Article : Performance Support – The Missing Link In Performance Optimization
The most common elements of
contact center optimization solutions are workforce management, quality
monitoring, coaching and eLearning. But is this enough to ensure agents are able
to perform at an optimal level in the shortest time possible? I think not. I'll
explain why through a simple analogy.
Imagine you have an important job interview in an unfamiliar part of town and you need to get there on time. Before starting out, you consult a roadmap, memorize as much of the route as possible and then pull over to check the map when you think you may have missed a turn. Or worse, you risk an accident by checking the map while driving!
To help with the memorization, you might select the simplest route rather than the fastest or most reliable. You might avoid new and unfamiliar roads.
Maybe you asked a friend to tell you the best route; you wrote down the directions and then referred to them as you drove. Then you stashed the directions in your glove compartment in case you needed them for a second interview.
Essentially, you attempted to learn the task before actually performing it for the first time. Finally, when you performed it, you realized there were elements you'd forgotten or that you needed to understand in more detail. To proceed with the task, you needed this information or you needed to guess –and risk getting lost and being late.
In most contact center performance optimization solutions, the "path to competence" looks like this:
Before starting the job an agent undertakes training and eLearning to memorize system and process details that are difficult to remember and liable to change over time.
Calls are allocated to the agent because he's available and has done the training.
The agent executes a call based on dubious recall of training details.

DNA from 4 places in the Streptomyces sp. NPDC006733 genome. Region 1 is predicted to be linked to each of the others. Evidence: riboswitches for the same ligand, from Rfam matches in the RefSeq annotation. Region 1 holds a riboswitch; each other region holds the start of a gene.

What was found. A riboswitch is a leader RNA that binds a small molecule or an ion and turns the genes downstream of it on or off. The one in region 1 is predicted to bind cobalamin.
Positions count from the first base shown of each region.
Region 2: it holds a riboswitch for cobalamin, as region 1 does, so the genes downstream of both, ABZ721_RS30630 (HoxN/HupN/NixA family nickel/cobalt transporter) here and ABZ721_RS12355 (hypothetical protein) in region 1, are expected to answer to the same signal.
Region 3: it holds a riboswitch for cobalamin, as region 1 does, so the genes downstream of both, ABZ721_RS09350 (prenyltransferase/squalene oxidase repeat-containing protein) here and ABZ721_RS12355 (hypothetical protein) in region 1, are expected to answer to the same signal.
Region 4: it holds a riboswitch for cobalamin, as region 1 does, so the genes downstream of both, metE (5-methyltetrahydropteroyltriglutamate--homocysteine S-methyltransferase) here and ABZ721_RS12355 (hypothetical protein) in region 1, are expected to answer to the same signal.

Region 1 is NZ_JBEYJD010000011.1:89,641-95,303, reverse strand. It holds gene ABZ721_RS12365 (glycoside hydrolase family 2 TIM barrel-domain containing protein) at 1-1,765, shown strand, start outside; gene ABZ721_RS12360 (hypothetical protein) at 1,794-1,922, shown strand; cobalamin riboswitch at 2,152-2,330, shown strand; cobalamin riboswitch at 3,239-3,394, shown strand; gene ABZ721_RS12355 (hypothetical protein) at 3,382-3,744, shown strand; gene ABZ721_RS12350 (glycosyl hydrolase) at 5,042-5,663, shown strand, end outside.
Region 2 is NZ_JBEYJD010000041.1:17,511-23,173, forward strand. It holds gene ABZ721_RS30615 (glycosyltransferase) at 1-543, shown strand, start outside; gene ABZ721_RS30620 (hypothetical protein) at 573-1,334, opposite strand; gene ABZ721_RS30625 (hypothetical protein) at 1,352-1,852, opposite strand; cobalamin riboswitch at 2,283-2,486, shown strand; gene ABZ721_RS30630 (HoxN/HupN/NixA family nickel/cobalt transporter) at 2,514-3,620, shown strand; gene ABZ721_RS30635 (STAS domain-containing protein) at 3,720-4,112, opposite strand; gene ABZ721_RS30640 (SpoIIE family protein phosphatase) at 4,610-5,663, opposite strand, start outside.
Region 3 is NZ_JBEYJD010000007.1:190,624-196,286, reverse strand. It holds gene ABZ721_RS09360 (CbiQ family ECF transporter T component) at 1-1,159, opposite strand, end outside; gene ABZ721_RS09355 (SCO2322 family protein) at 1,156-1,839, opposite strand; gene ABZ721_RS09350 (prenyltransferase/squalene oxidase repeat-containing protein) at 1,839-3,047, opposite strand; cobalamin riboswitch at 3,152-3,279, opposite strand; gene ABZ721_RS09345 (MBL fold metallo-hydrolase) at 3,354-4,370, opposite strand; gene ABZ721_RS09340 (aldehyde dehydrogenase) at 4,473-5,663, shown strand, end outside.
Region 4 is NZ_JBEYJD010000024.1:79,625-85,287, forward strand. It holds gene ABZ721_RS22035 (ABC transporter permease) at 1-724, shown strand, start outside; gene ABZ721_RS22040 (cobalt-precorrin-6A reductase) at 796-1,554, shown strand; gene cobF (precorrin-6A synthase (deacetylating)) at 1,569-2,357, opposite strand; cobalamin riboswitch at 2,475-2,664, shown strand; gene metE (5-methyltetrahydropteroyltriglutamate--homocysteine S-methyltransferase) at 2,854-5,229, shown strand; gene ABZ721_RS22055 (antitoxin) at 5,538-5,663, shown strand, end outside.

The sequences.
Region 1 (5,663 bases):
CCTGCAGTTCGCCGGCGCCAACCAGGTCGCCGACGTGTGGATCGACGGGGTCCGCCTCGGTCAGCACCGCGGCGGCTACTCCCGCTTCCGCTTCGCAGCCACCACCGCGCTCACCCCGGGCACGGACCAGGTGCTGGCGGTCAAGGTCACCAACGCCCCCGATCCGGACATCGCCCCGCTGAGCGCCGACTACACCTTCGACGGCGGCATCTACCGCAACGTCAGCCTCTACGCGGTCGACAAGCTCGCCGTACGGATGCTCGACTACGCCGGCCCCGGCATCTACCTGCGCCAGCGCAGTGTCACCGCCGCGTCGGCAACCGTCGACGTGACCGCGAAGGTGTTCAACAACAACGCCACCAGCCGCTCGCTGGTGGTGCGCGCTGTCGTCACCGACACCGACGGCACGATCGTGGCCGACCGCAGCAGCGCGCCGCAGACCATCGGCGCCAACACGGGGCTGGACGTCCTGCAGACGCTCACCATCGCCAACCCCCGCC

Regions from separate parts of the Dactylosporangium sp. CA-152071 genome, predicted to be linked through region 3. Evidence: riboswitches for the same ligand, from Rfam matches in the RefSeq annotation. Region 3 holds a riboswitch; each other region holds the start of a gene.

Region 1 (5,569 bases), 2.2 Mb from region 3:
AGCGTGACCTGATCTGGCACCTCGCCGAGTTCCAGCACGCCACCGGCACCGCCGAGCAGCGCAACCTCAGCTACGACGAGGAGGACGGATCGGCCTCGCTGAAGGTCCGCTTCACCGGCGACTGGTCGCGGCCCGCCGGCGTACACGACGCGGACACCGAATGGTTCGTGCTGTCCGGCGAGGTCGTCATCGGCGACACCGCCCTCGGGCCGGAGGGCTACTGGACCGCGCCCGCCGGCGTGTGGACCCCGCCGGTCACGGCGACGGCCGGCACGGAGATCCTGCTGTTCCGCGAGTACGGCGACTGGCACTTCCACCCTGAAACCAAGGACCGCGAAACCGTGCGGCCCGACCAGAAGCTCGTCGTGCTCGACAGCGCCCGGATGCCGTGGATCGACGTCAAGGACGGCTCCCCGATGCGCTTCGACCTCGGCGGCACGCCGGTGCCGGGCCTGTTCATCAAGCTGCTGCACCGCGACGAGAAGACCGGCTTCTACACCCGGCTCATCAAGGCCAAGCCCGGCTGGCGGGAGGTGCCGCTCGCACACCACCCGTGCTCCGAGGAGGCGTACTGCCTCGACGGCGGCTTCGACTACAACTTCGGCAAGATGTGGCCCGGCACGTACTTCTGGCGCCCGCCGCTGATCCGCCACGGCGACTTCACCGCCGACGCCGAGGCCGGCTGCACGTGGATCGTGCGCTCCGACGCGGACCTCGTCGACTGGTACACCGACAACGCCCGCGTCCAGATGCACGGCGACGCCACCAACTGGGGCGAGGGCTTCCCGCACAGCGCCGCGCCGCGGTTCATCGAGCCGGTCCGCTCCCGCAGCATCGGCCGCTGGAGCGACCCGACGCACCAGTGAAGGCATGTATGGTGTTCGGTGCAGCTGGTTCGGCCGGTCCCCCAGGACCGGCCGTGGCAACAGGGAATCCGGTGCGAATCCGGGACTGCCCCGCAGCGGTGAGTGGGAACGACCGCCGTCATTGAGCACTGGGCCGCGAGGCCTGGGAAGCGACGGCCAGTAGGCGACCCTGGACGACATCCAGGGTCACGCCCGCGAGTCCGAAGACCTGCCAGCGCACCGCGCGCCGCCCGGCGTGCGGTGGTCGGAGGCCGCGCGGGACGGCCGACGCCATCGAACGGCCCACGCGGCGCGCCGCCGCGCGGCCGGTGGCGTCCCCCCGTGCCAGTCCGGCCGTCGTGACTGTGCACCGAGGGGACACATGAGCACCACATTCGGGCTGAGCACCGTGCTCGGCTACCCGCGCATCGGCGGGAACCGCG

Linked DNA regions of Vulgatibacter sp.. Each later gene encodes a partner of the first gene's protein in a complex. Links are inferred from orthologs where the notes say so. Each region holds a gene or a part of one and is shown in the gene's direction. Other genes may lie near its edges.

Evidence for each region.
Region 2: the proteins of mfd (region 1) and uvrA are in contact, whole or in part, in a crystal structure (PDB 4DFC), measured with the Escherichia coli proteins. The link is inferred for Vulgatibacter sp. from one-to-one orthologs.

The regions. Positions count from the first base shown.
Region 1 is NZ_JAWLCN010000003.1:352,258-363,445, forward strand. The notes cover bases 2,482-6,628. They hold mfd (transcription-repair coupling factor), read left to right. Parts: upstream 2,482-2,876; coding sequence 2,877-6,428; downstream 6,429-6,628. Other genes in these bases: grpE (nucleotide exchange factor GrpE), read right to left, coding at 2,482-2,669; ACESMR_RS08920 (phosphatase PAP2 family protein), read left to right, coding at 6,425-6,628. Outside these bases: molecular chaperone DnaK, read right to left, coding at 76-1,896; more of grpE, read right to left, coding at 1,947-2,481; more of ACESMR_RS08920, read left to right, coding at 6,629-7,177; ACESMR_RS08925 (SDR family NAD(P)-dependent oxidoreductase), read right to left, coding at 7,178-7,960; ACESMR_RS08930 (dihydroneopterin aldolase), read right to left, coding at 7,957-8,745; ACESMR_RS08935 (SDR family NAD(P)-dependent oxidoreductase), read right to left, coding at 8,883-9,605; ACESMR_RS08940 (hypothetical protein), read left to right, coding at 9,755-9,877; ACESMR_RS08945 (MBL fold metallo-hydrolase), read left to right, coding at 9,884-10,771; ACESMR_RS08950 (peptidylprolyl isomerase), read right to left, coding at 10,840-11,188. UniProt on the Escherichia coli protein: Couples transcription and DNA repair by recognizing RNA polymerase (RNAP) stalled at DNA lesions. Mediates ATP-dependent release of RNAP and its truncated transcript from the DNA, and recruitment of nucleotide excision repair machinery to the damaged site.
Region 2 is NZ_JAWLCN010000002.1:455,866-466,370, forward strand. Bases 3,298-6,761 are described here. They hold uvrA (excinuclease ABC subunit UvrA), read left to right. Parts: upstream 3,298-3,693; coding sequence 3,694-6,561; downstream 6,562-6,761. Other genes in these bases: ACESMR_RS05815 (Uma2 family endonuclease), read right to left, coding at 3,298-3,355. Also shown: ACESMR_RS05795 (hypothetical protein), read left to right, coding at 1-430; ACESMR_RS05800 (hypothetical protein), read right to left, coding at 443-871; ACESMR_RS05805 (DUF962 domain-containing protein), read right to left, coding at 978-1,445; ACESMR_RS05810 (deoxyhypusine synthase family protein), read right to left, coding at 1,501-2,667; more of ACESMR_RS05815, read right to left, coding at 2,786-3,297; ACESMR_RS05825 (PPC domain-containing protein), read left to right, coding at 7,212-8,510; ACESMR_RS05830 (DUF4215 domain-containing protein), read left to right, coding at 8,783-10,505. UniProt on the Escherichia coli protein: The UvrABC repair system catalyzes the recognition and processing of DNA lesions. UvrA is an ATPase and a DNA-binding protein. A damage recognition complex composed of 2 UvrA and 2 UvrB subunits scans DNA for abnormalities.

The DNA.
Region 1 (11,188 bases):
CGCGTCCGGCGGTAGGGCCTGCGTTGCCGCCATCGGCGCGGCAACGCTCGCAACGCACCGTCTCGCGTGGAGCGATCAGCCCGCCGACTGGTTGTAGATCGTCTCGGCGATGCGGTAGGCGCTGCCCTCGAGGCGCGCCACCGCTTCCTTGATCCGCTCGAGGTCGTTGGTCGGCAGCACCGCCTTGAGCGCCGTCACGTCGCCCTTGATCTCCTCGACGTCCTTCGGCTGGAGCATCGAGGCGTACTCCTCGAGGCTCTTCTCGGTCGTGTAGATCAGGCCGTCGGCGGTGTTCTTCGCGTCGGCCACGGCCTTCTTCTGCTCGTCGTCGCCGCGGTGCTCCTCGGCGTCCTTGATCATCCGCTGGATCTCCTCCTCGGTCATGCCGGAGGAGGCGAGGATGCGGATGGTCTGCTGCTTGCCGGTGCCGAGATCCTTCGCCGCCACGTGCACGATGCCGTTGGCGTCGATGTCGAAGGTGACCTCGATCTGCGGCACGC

The agent faces the discomfort of mistakes being pointed out by the quality monitoring system.
The agent undergoes more training to better remember the task or procedure, even though the details may change.
Something is missing from this
traditional approach: the "moment of need" support for the agents on the job.
Now imagine that after getting lost and missing the first interview you install a GPS system in your car. For your next interview, as you approach the highway exit the GPS alerts you and guides you through the turn. No need to try to remember the route or take your eyes off the road to refer to a map. No need to check the rear view mirror to make sure you haven't already passed the exit.
That's what a performance-centered knowledge management system does for contact centers intent on optimizing agent performance. It's like a GPS for the agents! It supports them during the call with the information they need – presented in a way that helps deal with the customer efficiently and effectively.
Drowning In Information And No Way To Access Knowledge
Where is the knowledge we have
lost in information?
T S Elliot
A common call center agent
complaint is, "I know the answer is here somewhere, if only I could find it
quickly enough to serve the customer right now." If the information source is a
document management system, it's likely that a Word or PDF document will take
the agent too long to download and read. Likewise, an online training simulation
has similar time constraints.
Many knowledge management tools perform keyword searches of networks, corporate intranets or even the entire Internet. An agent in search of information for a customer may land 1,000 or more "relevant" hits. But how can the agent be expected to find one pearl of knowledge in an ocean of information – especially while the customer is waiting on hold for an answer?
E-learning is not likely to be of assistance here either, as agents can't be expected to keep large quantities of information in their heads – especially information that is subject to change. And while coaching is great for improving skills, it doesn't address the knowledge requirements of agents.
In this situation, an agent needs fast access to a precise piece of information to answer a customer's question. Often, the best way for the agent to get it is to ask a co-worker, which drives down both agents' efficiency.